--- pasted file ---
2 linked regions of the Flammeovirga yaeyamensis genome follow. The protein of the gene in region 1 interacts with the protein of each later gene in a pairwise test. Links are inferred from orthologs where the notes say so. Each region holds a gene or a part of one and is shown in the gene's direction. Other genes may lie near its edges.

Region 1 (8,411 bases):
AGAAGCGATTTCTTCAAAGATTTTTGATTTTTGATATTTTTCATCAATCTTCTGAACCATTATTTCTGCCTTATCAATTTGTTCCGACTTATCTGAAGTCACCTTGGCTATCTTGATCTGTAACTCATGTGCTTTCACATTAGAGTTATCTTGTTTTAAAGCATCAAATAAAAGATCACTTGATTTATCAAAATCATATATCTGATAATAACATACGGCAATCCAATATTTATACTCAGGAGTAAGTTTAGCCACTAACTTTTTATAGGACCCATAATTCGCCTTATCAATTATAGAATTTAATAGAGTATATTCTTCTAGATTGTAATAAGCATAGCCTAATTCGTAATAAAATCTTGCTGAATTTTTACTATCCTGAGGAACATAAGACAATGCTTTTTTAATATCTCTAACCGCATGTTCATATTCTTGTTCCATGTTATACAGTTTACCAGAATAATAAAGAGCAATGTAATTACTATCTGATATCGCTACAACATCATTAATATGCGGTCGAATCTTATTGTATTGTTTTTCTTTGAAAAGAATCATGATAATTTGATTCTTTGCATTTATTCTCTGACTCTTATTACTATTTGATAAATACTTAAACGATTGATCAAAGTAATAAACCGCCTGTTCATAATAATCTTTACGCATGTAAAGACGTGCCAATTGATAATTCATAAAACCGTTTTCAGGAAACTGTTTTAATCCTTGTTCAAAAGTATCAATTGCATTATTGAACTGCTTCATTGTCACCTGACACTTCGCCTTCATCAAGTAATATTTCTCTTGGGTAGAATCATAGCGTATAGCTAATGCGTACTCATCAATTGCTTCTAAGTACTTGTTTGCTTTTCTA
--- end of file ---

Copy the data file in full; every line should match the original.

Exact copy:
2 linked regions of the Flammeovirga yaeyamensis genome follow. The protein of the gene in region 1 interacts with the protein of each later gene in a pairwise test. Links are inferred from orthologs where the notes say so. Each region holds a gene or a part of one and is shown in the gene's direction. Other genes may lie near its edges.

Region 1 (8,411 bases):
AGAAGCGATTTCTTCAAAGATTTTTGATTTTTGATATTTTTCATCAATCTTCTGAACCATTATTTCTGCCTTATCAATTTGTTCCGACTTATCTGAAGTCACCTTGGCTATCTTGATCTGTAACTCATGTGCTTTCACATTAGAGTTATCTTGTTTTAAAGCATCAAATAAAAGATCACTTGATTTATCAAAATCATATATCTGATAATAACATACGGCAATCCAATATTTATACTCAGGAGTAAGTTTAGCCACTAACTTTTTATAGGACCCATAATTCGCCTTATCAATTATAGAATTTAATAGAGTATATTCTTCTAGATTGTAATAAGCATAGCCTAATTCGTAATAAAATCTTGCTGAATTTTTACTATCCTGAGGAACATAAGACAATGCTTTTTTAATATCTCTAACCGCATGTTCATATTCTTGTTCCATGTTATACAGTTTACCAGAATAATAAAGAGCAATGTAATTACTATCTGATATCGCTACAACATCATTAATATGCGGTCGAATCTTATTGTATTGTTTTTCTTTGAAAAGAATCATGATAATTTGATTCTTTGCATTTATTCTCTGACTCTTATTACTATTTGATAAATACTTAAACGATTGATCAAAGTAATAAACCGCCTGTTCATAATAATCTTTACGCATGTAAAGACGTGCCAATTGATAATTCATAAAACCGTTTTCAGGAAACTGTTTTAATCCTTGTTCAAAAGTATCAATTGCATTATTGAACTGCTTCATTGTCACCTGACACTTCGCCTTCATCAAGTAATATTTCTCTTGGGTAGAATCATAGCGTATAGCTAATGCGTACTCATCAATTGCTTCTAAGTACTTGTTTGCTTTTCTA